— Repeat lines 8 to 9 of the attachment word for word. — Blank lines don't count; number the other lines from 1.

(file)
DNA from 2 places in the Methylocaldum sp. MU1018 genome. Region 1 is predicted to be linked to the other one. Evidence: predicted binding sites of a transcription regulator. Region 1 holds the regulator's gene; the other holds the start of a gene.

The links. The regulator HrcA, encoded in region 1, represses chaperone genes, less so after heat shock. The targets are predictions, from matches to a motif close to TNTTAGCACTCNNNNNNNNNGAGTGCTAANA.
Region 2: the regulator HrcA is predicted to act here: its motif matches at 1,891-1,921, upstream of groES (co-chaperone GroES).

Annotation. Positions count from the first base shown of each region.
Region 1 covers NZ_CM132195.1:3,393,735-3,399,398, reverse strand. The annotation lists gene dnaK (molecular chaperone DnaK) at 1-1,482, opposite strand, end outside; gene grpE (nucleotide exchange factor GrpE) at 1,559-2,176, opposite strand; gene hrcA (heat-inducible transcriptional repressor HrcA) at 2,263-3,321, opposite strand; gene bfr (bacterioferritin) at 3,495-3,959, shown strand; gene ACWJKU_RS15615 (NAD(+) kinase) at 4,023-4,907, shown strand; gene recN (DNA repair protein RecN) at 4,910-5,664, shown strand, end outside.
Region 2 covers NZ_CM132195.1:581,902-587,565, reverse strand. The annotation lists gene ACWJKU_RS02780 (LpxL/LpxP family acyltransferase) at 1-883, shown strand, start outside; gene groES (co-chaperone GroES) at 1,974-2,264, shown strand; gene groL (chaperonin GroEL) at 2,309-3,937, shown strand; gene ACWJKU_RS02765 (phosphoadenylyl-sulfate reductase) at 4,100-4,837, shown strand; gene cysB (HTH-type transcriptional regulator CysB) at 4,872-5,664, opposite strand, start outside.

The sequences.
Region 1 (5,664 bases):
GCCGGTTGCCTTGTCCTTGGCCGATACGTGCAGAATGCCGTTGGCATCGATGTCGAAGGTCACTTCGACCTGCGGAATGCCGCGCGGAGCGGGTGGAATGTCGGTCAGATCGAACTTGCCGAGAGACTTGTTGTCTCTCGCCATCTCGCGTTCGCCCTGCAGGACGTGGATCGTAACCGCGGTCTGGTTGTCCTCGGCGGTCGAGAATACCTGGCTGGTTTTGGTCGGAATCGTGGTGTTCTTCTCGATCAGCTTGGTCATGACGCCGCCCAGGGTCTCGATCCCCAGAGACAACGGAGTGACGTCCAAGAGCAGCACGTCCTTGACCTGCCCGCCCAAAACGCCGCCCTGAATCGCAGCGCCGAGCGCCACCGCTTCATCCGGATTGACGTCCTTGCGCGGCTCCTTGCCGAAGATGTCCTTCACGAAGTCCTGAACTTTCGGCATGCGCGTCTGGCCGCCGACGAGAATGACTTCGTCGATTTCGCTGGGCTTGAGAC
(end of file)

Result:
Region 1 (5,664 bases):
GCCGGTTGCCTTGTCCTTGGCCGATACGTGCAGAATGCCGTTGGCATCGATGTCGAAGGTCACTTCGACCTGCGGAATGCCGCGCGGAGCGGGTGGAATGTCGGTCAGATCGAACTTGCCGAGAGACTTGTTGTCTCTCGCCATCTCGCGTTCGCCCTGCAGGACGTGGATCGTAACCGCGGTCTGGTTGTCCTCGGCGGTCGAGAATACCTGGCTGGTTTTGGTCGGAATCGTGGTGTTCTTCTCGATCAGCTTGGTCATGACGCCGCCCAGGGTCTCGATCCCCAGAGACAACGGAGTGACGTCCAAGAGCAGCACGTCCTTGACCTGCCCGCCCAAAACGCCGCCCTGAATCGCAGCGCCGAGCGCCACCGCTTCATCCGGATTGACGTCCTTGCGCGGCTCCTTGCCGAAGATGTCCTTCACGAAGTCCTGAACTTTCGGCATGCGCGTCTGGCCGCCGACGAGAATGACTTCGTCGATTTCGCTGGGCTTGAGAC